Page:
The use of restorative justice to help reduce crime has increased, according to a new report.

A Criminal Justice Joint Inspectorate report has revealed that use of informal resolutions increased from 0.5% in 2008 to 12% in 2011.

Restorative justice offers victims the opportunity to meet offenders in order to help them recover from the impact of crime. It also allows the offender to make amends and can be used as an alternative to formal proceedings.

The report, Facing up to offending: Use of restorative justice in the criminal justice system, did uncover inconsistencies in how restorative justice is used in different constituencies. It found that different police forces allow different offences to be resolved with restorative justice, and urged a national strategy with a consistent approach to restorative justice that covers all police forces.

Several retailers have used this route rather than pursuing judicial proceedings. Rav Garcha of Nisa Local in Shrewsbury used restorative justice to deal with a shoplifter. “We did this with a really good customer who had been made redundant and was found stealing,” he said. “We talked the issue through, which was very helpful. We would do it again if possible.”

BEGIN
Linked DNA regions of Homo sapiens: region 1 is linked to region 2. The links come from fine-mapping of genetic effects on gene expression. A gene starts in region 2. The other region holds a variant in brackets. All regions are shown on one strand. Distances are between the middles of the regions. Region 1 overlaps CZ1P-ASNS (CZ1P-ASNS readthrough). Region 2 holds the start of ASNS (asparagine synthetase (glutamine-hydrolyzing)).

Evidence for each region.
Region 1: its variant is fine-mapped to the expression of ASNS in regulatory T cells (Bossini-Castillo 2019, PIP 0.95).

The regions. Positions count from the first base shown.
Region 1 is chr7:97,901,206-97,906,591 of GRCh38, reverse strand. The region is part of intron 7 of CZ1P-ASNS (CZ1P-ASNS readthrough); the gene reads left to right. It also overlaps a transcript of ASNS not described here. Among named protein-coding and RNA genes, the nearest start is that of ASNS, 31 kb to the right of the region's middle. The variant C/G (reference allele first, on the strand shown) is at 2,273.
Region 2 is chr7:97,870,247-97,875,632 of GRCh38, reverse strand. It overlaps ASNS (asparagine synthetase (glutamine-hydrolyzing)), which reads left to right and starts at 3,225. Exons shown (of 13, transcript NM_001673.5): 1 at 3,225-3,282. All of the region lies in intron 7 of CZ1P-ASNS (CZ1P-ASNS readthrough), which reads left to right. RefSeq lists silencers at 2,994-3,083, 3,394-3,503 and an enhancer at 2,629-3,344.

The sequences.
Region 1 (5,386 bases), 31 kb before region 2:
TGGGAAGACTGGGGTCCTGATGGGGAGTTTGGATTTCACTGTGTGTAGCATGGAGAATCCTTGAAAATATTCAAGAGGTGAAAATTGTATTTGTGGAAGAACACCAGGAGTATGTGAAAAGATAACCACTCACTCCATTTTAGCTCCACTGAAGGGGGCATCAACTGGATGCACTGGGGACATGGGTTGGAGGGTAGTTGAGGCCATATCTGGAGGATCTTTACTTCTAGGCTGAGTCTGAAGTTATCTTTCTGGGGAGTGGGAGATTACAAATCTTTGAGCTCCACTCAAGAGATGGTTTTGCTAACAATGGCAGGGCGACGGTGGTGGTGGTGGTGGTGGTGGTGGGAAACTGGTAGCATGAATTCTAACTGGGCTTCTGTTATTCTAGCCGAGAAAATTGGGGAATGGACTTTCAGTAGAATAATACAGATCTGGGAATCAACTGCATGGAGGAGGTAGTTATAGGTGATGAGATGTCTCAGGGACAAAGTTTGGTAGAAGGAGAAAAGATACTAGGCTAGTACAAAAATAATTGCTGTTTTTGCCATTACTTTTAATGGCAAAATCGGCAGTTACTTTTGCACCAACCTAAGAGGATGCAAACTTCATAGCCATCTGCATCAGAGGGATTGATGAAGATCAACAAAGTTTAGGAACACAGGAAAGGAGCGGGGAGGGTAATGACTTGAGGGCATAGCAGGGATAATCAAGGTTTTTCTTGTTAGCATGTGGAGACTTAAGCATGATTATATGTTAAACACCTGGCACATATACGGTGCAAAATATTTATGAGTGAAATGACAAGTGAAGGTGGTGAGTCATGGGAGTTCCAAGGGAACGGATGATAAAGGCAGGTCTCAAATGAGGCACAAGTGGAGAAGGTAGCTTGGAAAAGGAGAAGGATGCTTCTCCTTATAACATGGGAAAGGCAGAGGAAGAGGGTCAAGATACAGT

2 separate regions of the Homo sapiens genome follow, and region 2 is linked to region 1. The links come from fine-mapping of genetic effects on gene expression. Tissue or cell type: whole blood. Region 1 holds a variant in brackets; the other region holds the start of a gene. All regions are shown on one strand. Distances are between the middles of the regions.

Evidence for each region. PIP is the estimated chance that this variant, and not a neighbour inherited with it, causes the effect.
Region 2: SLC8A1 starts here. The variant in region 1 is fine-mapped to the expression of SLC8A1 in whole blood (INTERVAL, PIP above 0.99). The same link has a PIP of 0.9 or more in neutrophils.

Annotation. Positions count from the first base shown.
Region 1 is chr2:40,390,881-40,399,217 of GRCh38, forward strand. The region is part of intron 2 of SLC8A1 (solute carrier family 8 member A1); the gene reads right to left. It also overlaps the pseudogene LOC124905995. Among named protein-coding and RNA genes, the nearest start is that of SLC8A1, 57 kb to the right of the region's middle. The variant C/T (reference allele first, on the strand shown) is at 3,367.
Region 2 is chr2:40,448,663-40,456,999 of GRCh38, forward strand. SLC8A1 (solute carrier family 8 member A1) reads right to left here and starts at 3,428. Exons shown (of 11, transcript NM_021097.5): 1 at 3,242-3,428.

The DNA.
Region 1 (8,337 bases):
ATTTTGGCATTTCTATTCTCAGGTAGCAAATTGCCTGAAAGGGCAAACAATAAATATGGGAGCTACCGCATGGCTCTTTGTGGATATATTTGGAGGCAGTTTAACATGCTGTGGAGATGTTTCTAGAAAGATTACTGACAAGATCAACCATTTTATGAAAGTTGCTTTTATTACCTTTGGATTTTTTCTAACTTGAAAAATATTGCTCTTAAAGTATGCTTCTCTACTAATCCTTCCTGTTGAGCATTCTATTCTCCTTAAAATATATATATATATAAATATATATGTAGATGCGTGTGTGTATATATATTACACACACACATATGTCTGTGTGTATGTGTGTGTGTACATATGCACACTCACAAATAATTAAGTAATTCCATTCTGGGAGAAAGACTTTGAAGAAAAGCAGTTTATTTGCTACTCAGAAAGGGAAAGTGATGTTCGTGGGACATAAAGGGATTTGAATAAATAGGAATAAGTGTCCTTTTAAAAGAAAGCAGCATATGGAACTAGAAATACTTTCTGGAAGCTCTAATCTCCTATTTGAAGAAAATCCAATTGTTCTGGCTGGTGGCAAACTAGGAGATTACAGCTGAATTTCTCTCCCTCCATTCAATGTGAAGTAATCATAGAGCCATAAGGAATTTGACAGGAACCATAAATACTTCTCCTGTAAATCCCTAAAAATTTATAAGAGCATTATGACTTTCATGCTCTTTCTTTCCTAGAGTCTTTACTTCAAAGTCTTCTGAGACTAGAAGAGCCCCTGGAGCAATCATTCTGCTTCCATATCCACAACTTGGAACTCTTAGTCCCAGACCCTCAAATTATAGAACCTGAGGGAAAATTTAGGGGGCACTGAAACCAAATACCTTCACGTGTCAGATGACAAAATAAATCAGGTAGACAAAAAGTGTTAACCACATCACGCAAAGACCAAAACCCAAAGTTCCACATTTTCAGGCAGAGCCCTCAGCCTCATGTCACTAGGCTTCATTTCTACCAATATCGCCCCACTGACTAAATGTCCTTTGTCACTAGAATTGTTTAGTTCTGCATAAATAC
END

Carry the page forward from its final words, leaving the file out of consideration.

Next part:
Devon retailer Paddy Paddison also used restorative justice. “We made a kid drop leaflets for us after he stole from the shop,” he said. “We are on good terms with the local PSCO and discussed it with the child’s parents. It was a positive experience for the child and much better than engaging the full judicial system.”

He added that he would consider it again, but only for first offences. “It is only suitable for first intervention, and I think it is most suited to young people,” said Paddy.